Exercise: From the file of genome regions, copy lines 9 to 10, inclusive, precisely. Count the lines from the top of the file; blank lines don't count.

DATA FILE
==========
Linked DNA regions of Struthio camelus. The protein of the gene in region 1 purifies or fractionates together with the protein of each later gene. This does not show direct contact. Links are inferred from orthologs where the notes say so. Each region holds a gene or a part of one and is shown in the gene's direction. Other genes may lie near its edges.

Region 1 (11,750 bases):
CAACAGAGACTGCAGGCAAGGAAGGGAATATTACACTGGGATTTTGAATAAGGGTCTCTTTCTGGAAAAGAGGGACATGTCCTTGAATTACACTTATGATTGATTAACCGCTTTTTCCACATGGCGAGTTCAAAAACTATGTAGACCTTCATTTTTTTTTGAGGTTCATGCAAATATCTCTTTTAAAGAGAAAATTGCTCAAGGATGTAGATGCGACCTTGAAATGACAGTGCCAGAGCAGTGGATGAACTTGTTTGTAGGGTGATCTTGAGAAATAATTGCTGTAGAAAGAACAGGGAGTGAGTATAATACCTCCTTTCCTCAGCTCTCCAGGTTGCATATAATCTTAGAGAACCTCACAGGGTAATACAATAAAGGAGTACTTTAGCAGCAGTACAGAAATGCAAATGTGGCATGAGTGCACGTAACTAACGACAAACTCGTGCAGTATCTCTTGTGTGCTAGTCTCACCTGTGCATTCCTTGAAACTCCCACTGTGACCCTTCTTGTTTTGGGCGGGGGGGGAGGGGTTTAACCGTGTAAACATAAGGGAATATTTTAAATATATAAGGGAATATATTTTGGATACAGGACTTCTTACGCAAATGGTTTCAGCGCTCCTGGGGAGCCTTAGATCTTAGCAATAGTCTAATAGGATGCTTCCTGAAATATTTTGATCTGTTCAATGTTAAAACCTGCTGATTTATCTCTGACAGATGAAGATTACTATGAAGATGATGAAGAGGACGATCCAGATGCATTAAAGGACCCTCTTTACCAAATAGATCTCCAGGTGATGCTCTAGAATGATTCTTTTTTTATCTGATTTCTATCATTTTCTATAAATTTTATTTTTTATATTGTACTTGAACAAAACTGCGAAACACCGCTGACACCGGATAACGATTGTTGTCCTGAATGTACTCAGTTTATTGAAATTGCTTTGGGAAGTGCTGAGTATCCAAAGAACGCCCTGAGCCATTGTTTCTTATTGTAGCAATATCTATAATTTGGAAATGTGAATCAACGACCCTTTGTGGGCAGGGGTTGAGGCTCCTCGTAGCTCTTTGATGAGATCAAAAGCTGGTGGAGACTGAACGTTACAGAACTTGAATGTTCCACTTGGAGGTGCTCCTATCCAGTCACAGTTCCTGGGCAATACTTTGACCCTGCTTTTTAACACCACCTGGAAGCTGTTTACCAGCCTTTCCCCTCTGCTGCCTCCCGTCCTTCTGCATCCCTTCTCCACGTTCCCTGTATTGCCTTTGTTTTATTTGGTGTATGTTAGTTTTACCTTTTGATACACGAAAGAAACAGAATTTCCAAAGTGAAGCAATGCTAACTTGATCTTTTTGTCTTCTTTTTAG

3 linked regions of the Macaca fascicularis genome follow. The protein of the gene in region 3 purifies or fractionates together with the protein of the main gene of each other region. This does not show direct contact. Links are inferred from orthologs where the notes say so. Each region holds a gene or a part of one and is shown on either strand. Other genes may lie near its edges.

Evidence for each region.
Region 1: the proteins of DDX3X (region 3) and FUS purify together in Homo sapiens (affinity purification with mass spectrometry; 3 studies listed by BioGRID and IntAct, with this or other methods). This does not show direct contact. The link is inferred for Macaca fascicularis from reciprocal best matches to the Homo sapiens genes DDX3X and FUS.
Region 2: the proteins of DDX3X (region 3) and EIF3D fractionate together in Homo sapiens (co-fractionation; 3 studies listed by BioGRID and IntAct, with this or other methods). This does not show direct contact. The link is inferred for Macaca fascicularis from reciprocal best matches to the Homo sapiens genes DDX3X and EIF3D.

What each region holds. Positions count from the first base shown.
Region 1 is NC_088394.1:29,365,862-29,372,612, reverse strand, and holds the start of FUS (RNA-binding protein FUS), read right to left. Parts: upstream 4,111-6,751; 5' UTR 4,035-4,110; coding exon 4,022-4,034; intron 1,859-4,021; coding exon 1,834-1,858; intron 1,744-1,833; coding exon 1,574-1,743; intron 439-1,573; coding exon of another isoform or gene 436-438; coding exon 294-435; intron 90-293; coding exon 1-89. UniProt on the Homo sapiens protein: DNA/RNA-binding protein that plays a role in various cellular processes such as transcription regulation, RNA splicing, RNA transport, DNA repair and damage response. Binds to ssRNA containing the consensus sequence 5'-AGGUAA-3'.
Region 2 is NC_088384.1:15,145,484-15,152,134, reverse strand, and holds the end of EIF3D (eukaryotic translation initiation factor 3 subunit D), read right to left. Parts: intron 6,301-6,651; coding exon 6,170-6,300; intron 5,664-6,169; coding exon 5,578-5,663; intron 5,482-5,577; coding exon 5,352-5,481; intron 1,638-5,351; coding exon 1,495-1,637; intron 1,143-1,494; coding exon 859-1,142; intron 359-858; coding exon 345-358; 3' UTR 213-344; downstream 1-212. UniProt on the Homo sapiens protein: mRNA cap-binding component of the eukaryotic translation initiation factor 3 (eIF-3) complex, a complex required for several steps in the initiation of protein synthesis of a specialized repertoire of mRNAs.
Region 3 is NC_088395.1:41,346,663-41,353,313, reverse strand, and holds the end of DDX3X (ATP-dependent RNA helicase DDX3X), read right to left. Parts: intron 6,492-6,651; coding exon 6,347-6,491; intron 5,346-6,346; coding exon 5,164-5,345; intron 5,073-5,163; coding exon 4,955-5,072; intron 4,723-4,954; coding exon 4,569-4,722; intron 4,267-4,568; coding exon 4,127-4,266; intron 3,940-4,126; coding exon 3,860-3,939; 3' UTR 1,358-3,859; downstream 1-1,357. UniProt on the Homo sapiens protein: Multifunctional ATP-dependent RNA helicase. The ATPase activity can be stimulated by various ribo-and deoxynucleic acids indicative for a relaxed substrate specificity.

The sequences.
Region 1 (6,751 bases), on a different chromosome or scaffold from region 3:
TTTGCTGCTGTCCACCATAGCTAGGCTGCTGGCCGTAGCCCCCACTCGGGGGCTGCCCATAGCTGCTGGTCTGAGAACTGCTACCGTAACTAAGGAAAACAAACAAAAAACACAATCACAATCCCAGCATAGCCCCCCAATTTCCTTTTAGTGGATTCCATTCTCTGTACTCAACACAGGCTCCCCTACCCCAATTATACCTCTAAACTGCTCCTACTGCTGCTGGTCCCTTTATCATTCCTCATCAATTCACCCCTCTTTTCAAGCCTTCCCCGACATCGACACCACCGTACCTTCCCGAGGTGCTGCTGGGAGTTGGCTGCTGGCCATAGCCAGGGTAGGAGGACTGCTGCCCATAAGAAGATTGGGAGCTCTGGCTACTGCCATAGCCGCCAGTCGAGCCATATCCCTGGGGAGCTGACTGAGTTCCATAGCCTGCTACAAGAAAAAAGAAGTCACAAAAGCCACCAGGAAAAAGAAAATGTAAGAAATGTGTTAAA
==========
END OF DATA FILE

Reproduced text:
Region 1 is NC_088394.1:29,365,862-29,372,612, reverse strand, and holds the start of FUS (RNA-binding protein FUS), read right to left. Parts: upstream 4,111-6,751; 5' UTR 4,035-4,110; coding exon 4,022-4,034; intron 1,859-4,021; coding exon 1,834-1,858; intron 1,744-1,833; coding exon 1,574-1,743; intron 439-1,573; coding exon of another isoform or gene 436-438; coding exon 294-435; intron 90-293; coding exon 1-89. UniProt on the Homo sapiens protein: DNA/RNA-binding protein that plays a role in various cellular processes such as transcription regulation, RNA splicing, RNA transport, DNA repair and damage response. Binds to ssRNA containing the consensus sequence 5'-AGGUAA-3'.
Region 2 is NC_088384.1:15,145,484-15,152,134, reverse strand, and holds the end of EIF3D (eukaryotic translation initiation factor 3 subunit D), read right to left. Parts: intron 6,301-6,651; coding exon 6,170-6,300; intron 5,664-6,169; coding exon 5,578-5,663; intron 5,482-5,577; coding exon 5,352-5,481; intron 1,638-5,351; coding exon 1,495-1,637; intron 1,143-1,494; coding exon 859-1,142; intron 359-858; coding exon 345-358; 3' UTR 213-344; downstream 1-212. UniProt on the Homo sapiens protein: mRNA cap-binding component of the eukaryotic translation initiation factor 3 (eIF-3) complex, a complex required for several steps in the initiation of protein synthesis of a specialized repertoire of mRNAs.